Not feeling the holiday spirit? Here’s the first of a dozen movies and TV shows to help you avoid the season.
Bah, humbug. With Christmas finally arriving this weekend, some of us aren’t feeling the holiday spirit, despite all the efforts of the media and our economy to get us in line. Still, the cold weather and ready supply of DVD’s and Blu-Rays, combined with some long, bleak days off from work, make the next week or so a perfect time to catch up on some movie watching.
This week we’ll profile ten great movies and two superb television series, none of which have a damn thing to do with Christmas, New Year’s, or any of the other reasons to “celebrate.” As always, they’re ranked in no order or importance or quality. Where possible we’ve included trailers or other video clips that were available on YouTube when we looked for them.
Lock, Stock, and Two Smoking Barrels (1998) – Say what you will about his later films, Guy Ritchie’s debut feature about bratty gangster wannabes hustling the London underworld remains an irresistible whirlwind of style, violence, and swaggering retro cool. The shaggy plot, about a crooked poker game, two vintage musket rifles and a strain of greenhouse grown super-pot, is almost incidental to the brazen energy and gritty atmosphere. The film’s ugly, smart, witty, and honest – all the things Christmas ain’t.
The great cast of (then-) up and coming actors includes Jason Statham, Jason Flemyng, Nick Moran and Vinnie Jones, but it’s Lenny McLean who frequently steals the show as mob enforcer Barry the Baptist.
The New World (2005) – Terrence Malick’s fourth feature follows the romance between 17th Century lovers John Smith (Colin Farrell) and Pocahontas (Q’orianka Kilcher) as the Virginia colony of Jamestown gets off to a shaky start. Sent on a reconnaissance mission by colony chief Christopher Newport (Christopher Plummer) to look for trade partners among the area’s “naturals,” Smith is capture by a local tribe and sentenced to death until the chief’s daughter saves him. The two fall in deep – if star-crossed – love.
Malick uses the setting and time to explore some of his favorite themes – the moral capacities of the human spirit, mankind’s relation and place within nature, individual will against tightening social norms – and creates a tighter story than 1998′s more expansive (and less cohesive) The Thin Red Line. Farrell is somewhat miscast as the fundamentally restless Smith, but Kilcher, Plummer, and Christian Bale are all just about flawless.
Magnolia (1999) – Paul Thomas Anderson’s sprawling, overreaching saga about interconnected Los Angeles lives at the end of the millennium remains amazing a decade later if only for its sheer audacity and scope. Long, complicated, and at times self-indulgent (the film concludes with a biblical “plague”), Anderson nevertheless keeps things moving by keeping small-scale but taut suspense brewing for all his many characters; some storylines resolve tidily and some don’t, but you have to think a while to determine which ones do which.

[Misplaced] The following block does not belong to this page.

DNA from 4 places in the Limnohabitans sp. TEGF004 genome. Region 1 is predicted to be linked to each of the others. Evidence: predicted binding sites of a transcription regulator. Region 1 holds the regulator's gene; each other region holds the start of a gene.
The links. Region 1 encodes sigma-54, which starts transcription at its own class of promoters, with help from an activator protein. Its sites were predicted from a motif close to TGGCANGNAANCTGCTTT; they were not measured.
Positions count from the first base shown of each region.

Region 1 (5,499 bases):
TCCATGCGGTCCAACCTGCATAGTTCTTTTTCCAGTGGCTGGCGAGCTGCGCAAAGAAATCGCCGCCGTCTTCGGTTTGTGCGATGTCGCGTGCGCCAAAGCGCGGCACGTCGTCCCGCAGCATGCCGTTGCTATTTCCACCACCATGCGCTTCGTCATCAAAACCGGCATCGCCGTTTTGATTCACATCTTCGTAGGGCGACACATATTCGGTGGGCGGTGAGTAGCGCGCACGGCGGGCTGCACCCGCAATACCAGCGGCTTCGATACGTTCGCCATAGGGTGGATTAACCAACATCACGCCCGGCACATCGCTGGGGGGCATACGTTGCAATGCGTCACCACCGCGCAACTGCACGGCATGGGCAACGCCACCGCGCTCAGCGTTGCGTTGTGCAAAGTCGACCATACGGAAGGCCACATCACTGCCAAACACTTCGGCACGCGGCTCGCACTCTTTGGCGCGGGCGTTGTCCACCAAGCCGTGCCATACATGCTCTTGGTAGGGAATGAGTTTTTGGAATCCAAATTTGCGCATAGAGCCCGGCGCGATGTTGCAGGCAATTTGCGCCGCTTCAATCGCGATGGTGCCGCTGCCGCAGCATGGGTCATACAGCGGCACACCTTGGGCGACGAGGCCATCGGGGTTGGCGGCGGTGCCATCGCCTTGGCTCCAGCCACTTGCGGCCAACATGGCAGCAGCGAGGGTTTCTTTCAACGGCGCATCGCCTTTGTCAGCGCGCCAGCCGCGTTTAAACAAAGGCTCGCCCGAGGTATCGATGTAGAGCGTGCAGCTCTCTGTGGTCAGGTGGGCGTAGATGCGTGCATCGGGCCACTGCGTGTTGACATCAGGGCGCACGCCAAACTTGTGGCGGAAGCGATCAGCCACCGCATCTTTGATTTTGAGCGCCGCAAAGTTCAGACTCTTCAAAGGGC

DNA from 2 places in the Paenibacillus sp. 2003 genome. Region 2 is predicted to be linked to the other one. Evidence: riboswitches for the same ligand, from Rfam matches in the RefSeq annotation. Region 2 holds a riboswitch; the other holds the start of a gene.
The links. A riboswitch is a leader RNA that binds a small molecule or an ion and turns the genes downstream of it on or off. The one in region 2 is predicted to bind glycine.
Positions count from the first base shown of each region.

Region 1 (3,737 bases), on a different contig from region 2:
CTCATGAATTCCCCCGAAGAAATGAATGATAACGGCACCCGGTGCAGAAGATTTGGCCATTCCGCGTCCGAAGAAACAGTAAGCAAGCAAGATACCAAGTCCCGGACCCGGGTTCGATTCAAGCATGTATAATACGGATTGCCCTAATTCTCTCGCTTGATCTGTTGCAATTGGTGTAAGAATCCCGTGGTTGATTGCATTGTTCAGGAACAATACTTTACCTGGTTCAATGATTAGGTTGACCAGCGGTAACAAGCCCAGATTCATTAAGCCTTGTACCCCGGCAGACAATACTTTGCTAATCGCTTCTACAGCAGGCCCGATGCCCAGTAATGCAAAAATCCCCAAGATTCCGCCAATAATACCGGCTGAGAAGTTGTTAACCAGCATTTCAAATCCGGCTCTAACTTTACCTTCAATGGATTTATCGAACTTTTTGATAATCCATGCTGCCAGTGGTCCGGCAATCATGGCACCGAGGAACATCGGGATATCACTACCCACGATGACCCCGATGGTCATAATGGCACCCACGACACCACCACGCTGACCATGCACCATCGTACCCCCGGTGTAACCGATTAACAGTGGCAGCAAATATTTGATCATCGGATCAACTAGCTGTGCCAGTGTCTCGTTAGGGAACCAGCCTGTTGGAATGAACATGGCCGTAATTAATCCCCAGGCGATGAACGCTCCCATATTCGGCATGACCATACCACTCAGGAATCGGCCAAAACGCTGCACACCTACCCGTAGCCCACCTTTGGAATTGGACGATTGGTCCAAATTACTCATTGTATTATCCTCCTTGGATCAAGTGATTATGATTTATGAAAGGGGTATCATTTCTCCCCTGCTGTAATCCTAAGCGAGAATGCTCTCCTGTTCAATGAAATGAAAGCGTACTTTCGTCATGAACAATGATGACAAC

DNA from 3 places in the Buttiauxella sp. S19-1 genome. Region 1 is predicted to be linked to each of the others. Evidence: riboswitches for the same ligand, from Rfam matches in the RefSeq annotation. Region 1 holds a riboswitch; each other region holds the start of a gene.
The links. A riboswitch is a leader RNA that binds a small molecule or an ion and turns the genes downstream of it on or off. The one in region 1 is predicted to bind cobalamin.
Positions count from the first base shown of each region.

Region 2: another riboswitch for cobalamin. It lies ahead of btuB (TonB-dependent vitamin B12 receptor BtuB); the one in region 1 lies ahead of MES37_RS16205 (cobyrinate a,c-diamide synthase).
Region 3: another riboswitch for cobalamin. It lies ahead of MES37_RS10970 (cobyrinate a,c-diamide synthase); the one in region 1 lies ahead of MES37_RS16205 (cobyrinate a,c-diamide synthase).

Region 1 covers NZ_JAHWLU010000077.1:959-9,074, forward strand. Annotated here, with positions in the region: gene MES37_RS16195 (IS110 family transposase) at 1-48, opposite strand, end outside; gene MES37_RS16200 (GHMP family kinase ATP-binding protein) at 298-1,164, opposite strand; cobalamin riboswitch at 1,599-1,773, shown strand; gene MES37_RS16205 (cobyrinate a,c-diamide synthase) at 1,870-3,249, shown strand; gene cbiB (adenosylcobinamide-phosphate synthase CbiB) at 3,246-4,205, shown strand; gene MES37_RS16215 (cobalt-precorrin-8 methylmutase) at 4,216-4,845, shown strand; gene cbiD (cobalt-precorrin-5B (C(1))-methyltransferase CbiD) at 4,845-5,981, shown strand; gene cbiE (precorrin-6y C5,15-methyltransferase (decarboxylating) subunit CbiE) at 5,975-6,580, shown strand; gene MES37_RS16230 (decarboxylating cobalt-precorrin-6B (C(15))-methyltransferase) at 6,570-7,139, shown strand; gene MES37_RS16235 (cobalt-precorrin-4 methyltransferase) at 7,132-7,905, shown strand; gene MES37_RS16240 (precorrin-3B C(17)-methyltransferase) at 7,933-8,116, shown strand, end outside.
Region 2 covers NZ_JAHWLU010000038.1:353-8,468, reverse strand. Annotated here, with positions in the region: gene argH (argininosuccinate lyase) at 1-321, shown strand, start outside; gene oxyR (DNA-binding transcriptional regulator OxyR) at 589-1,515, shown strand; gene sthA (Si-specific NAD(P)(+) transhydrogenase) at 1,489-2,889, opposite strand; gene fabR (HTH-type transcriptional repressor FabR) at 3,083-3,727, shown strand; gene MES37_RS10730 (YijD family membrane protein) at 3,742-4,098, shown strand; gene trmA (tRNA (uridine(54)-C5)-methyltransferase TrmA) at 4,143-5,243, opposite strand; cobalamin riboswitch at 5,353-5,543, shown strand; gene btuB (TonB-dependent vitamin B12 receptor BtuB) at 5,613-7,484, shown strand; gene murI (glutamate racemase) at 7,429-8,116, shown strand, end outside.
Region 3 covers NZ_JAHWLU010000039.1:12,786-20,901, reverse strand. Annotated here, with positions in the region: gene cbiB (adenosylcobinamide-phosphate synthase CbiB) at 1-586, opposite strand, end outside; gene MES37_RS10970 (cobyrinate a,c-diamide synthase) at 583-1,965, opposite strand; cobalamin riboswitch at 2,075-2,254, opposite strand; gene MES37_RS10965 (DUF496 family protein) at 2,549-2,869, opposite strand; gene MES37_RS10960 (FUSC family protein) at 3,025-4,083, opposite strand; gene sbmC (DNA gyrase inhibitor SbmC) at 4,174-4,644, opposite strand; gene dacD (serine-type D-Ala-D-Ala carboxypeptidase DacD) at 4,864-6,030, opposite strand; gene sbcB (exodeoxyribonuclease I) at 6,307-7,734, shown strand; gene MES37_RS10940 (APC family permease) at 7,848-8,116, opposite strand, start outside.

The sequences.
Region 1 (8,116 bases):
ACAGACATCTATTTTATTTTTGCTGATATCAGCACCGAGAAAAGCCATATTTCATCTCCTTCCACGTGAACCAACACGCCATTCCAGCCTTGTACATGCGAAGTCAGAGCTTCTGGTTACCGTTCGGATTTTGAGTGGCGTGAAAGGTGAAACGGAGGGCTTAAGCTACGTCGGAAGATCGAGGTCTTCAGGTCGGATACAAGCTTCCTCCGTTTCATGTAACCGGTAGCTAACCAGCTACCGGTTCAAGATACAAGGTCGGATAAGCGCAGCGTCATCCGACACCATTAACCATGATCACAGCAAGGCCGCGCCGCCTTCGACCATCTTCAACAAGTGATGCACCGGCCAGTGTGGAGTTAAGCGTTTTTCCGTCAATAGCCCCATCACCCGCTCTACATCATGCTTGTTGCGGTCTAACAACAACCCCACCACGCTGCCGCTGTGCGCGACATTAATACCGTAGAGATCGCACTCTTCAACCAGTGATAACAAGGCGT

The ace cast – the names of which read like a Who’s Who of late-90s talent – keep the events from getting too cumbersome or letting Anderson’s reach exceed his grasp (as it has in both of his films since.) All of that and a career-best performance by Tom Cruise, too.
Ruthless People (1986) – For those who want a snarky holiday, this pitch-dark comedy from the creators of Airplane! showcases both Danny DeVito and Bette Midler’s scene-chewing gusto while still remaining a clever comic thriller.
Fashion marketer Sam Stone (DeVito) plans to murder his wife Barbara (Midler) until she’s kidnapped by a hapless couple (Judge Rheinhold and Helen Slater) that Stone cheated out of millions. But Barbara’s an impossible hostage, and Stone’s attempts to negotiate the ransom demands – the better to provoke the kidnappers into killing her – cause a storm of comic mishaps. Ugly, misanthropic, and shrill but quotably funny, it’s the right movie for the day after Christmas.
Night and the City (1950) American grifter Harry Fabian (Richard Widmark) moves through the post-war London underworld scheming to get out from beneath his employer’s (Francis L. Sullivan) iron grip. Pulled into his tragic plans are his kind girlfriend (Gene Tierney), an ageing champion wrestler (Stanislaus Zbyszko) and his employer’s wife (Googie Withers).
Noir auteur Jules Dassin (Brute Force) adapts Gerald Kersh’s novel by making London’s underbelly both the film’s antagonist and its explanation for the desperation of its inhabitants. Widmark is criminally underrated as a leading man, and he’s at his best here. The downbeat ending remains as haunting as any story put to film.
Studio 60 On The Sunset Strip (2006) – dismissed as an epic white elephant by critics and media virtually upon its debut, Aaron Sorkin’s follow-up to The West Wing easily holds its own against contemporary Emmy-bait fare like Mad Men and Breaking Bad.
When the veteran showrunner (Judd Hirsch) of a Saturday Night Live-like variety show has an on-air meltdown, a newly hired network executive (Amanda Peet) replaces him with the writer-director team (Matthew Perry and Bradley Whitford) fired from the show’s staff several years before. Complicating the teams’ return are the writer’s pious, gorgeous ex-lover (Sarah Paulson) and the wrath of the network chief (Steven Weber) who canned them.
NBC cancelled the big-budget affair after 22 episodes, though lately the DVD box set has reached clearance sale prices. The first half-dozen episodes especially are simply unmissable, as this clip from the pilot illustrates.
We’ll be back later this week with five more films and another late, lamented television series that was long before its time. Thanks for reading.
- Michael Kabel